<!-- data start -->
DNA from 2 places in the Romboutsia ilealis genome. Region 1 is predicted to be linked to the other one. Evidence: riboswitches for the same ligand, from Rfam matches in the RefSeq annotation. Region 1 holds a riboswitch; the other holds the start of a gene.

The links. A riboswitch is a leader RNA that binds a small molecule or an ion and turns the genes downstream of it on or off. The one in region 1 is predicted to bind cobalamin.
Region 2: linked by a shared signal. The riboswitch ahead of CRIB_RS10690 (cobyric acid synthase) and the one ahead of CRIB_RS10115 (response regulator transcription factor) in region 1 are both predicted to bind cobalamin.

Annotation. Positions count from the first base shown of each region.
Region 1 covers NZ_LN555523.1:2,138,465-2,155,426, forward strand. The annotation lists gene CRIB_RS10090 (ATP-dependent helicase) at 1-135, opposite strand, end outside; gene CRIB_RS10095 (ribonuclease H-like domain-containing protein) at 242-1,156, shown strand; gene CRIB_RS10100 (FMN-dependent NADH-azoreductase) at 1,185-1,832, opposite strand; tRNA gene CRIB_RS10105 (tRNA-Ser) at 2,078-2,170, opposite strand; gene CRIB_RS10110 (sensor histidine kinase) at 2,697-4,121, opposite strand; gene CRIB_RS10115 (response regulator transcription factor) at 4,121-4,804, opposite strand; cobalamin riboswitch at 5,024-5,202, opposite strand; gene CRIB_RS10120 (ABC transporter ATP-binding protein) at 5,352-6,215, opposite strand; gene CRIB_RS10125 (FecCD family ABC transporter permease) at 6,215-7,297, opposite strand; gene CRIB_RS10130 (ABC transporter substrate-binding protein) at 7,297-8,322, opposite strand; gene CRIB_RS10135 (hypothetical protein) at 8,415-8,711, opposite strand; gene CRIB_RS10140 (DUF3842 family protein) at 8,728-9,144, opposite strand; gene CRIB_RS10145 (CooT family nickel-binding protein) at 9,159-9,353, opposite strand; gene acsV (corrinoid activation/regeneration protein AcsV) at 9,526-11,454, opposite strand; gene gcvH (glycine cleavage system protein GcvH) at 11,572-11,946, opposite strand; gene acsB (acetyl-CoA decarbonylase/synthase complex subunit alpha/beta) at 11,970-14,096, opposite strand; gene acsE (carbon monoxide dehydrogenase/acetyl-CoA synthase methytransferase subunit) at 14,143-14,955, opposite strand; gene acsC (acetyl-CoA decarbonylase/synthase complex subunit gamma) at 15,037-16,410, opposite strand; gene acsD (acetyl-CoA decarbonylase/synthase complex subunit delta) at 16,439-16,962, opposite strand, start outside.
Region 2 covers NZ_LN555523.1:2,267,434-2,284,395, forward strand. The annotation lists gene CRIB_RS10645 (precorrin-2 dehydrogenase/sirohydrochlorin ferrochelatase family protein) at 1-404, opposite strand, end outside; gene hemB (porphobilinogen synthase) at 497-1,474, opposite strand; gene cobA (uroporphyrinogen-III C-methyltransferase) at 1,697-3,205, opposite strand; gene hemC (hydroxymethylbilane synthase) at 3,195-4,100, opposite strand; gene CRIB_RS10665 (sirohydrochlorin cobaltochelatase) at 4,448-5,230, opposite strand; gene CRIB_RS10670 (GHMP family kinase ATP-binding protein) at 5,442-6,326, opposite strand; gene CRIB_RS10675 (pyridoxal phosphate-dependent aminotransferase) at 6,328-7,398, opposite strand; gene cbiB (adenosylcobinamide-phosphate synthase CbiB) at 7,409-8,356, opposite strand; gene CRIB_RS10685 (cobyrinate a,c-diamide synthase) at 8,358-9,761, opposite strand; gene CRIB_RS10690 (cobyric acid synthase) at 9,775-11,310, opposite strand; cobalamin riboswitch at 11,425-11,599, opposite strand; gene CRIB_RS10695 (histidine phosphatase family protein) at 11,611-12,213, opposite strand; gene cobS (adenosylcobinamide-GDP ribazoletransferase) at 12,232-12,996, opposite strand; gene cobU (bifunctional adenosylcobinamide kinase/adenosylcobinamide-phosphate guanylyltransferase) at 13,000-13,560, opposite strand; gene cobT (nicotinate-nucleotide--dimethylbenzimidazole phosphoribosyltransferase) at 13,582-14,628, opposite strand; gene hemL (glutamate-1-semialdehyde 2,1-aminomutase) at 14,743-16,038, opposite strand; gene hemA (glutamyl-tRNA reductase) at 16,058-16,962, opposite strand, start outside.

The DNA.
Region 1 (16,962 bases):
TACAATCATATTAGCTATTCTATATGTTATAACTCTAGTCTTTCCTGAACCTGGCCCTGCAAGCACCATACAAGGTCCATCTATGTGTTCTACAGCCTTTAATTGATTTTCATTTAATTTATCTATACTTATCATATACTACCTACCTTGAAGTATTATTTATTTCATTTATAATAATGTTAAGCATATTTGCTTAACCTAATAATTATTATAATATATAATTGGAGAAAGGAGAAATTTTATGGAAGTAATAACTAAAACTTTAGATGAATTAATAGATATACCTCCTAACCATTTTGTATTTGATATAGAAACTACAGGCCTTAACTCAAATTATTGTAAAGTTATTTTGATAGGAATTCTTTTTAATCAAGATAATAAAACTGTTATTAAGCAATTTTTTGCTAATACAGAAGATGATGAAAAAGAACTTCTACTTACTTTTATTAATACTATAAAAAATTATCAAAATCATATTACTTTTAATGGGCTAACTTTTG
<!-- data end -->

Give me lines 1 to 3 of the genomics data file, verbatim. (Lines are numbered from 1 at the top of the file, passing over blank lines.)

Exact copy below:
DNA from 2 places in the Romboutsia ilealis genome. Region 1 is predicted to be linked to the other one. Evidence: riboswitches for the same ligand, from Rfam matches in the RefSeq annotation. Region 1 holds a riboswitch; the other holds the start of a gene.

The links. A riboswitch is a leader RNA that binds a small molecule or an ion and turns the genes downstream of it on or off. The one in region 1 is predicted to bind cobalamin.
Region 2: linked by a shared signal. The riboswitch ahead of CRIB_RS10690 (cobyric acid synthase) and the one ahead of CRIB_RS10115 (response regulator transcription factor) in region 1 are both predicted to bind cobalamin.